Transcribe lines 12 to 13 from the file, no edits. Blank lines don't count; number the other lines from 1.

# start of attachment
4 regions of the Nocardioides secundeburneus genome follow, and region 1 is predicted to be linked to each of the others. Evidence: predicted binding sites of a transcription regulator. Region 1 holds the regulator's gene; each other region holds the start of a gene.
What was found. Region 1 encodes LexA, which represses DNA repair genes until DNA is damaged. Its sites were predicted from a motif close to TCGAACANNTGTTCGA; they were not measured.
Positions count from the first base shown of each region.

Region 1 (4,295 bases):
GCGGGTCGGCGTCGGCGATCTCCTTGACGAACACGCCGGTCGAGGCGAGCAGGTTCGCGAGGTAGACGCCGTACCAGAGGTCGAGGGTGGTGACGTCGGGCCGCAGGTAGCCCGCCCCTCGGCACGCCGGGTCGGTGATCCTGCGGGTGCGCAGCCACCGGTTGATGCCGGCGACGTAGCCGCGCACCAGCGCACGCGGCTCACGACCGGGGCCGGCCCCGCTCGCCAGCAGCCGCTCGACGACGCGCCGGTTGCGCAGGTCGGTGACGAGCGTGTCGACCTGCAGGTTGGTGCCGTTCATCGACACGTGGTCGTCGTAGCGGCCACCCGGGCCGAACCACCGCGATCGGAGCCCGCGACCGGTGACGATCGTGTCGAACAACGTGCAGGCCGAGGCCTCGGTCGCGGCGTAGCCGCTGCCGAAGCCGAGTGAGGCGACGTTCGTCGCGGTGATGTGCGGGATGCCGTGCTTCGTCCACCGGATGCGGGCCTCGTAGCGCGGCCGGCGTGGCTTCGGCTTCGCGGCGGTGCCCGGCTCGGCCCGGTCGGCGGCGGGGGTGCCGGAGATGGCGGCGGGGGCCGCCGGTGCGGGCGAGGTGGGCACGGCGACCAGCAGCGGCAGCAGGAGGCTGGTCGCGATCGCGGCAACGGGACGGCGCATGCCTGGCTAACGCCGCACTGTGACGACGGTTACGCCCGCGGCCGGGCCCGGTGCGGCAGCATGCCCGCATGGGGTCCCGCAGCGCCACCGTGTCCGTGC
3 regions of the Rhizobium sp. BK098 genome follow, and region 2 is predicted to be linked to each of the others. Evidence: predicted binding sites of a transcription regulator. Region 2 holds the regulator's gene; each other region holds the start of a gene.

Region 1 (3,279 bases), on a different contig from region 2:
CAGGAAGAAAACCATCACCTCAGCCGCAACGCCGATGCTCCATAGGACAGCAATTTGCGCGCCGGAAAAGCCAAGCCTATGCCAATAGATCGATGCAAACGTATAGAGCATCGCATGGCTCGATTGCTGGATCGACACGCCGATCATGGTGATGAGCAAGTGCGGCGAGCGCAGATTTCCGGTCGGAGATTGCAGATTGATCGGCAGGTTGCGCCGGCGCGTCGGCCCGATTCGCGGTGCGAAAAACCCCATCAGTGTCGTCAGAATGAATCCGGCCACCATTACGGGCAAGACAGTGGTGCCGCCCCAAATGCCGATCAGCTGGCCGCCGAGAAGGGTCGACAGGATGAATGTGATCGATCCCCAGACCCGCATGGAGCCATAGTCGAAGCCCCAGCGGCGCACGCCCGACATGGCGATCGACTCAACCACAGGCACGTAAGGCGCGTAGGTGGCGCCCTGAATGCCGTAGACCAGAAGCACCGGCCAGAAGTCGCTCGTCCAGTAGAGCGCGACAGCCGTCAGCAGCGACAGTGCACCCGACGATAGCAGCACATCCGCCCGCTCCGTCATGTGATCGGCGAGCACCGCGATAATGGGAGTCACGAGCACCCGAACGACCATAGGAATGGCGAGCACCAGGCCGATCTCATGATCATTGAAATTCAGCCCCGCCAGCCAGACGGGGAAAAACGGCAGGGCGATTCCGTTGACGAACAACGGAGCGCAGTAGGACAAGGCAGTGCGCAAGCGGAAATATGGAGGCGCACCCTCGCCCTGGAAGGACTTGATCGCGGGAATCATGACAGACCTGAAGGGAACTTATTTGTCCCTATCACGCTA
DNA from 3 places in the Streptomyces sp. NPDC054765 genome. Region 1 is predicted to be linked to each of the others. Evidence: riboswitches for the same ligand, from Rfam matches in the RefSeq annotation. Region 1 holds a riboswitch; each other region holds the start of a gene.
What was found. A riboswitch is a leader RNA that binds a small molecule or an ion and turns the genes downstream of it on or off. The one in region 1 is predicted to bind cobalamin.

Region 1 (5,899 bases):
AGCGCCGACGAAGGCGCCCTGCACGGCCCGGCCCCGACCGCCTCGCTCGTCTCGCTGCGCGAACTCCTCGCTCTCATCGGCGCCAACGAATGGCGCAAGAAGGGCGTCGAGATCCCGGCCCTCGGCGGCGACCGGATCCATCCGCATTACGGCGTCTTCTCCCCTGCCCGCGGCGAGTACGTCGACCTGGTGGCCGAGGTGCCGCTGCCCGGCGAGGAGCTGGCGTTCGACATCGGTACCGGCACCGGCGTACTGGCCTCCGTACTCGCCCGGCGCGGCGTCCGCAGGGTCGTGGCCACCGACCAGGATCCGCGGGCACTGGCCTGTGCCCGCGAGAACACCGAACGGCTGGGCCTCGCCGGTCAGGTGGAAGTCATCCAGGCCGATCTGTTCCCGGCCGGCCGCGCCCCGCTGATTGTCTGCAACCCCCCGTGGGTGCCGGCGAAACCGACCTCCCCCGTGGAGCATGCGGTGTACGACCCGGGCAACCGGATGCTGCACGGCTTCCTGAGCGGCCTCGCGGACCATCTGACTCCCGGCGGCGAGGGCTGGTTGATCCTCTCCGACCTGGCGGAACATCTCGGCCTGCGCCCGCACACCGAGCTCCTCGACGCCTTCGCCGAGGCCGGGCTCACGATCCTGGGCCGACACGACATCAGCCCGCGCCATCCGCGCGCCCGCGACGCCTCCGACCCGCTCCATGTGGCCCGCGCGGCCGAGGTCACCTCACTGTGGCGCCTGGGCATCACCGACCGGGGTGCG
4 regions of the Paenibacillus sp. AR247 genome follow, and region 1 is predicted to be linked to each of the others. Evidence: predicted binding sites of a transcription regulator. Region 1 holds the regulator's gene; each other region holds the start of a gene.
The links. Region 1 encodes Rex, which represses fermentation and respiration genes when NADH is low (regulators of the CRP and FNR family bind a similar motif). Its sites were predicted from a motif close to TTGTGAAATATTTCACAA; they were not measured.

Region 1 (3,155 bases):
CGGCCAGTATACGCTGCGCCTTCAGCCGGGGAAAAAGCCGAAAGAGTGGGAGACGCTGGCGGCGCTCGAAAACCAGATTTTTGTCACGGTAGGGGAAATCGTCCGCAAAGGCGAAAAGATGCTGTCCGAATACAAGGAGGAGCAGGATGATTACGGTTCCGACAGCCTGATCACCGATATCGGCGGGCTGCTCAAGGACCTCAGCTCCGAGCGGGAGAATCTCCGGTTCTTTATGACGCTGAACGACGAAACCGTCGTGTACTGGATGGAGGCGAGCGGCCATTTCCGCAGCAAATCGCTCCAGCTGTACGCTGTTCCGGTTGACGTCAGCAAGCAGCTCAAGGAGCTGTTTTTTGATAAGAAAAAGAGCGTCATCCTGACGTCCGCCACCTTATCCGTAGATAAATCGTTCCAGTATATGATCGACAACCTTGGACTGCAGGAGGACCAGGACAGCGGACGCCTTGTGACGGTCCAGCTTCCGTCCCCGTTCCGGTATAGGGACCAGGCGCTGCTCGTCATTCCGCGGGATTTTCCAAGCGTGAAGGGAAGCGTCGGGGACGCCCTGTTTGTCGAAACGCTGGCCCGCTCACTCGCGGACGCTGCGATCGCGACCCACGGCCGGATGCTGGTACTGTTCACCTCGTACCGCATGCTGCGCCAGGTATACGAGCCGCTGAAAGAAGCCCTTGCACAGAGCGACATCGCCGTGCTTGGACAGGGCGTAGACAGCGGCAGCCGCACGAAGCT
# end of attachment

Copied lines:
AGCGCCGACGAAGGCGCCCTGCACGGCCCGGCCCCGACCGCCTCGCTCGTCTCGCTGCGCGAACTCCTCGCTCTCATCGGCGCCAACGAATGGCGCAAGAAGGGCGTCGAGATCCCGGCCCTCGGCGGCGACCGGATCCATCCGCATTACGGCGTCTTCTCCCCTGCCCGCGGCGAGTACGTCGACCTGGTGGCCGAGGTGCCGCTGCCCGGCGAGGAGCTGGCGTTCGACATCGGTACCGGCACCGGCGTACTGGCCTCCGTACTCGCCCGGCGCGGCGTCCGCAGGGTCGTGGCCACCGACCAGGATCCGCGGGCACTGGCCTGTGCCCGCGAGAACACCGAACGGCTGGGCCTCGCCGGTCAGGTGGAAGTCATCCAGGCCGATCTGTTCCCGGCCGGCCGCGCCCCGCTGATTGTCTGCAACCCCCCGTGGGTGCCGGCGAAACCGACCTCCCCCGTGGAGCATGCGGTGTACGACCCGGGCAACCGGATGCTGCACGGCTTCCTGAGCGGCCTCGCGGACCATCTGACTCCCGGCGGCGAGGGCTGGTTGATCCTCTCCGACCTGGCGGAACATCTCGGCCTGCGCCCGCACACCGAGCTCCTCGACGCCTTCGCCGAGGCCGGGCTCACGATCCTGGGCCGACACGACATCAGCCCGCGCCATCCGCGCGCCCGCGACGCCTCCGACCCGCTCCATGTGGCCCGCGCGGCCGAGGTCACCTCACTGTGGCGCCTGGGCATCACCGACCGGGGTGCG
4 regions of the Paenibacillus sp. AR247 genome follow, and region 1 is predicted to be linked to each of the others. Evidence: predicted binding sites of a transcription regulator. Region 1 holds the regulator's gene; each other region holds the start of a gene.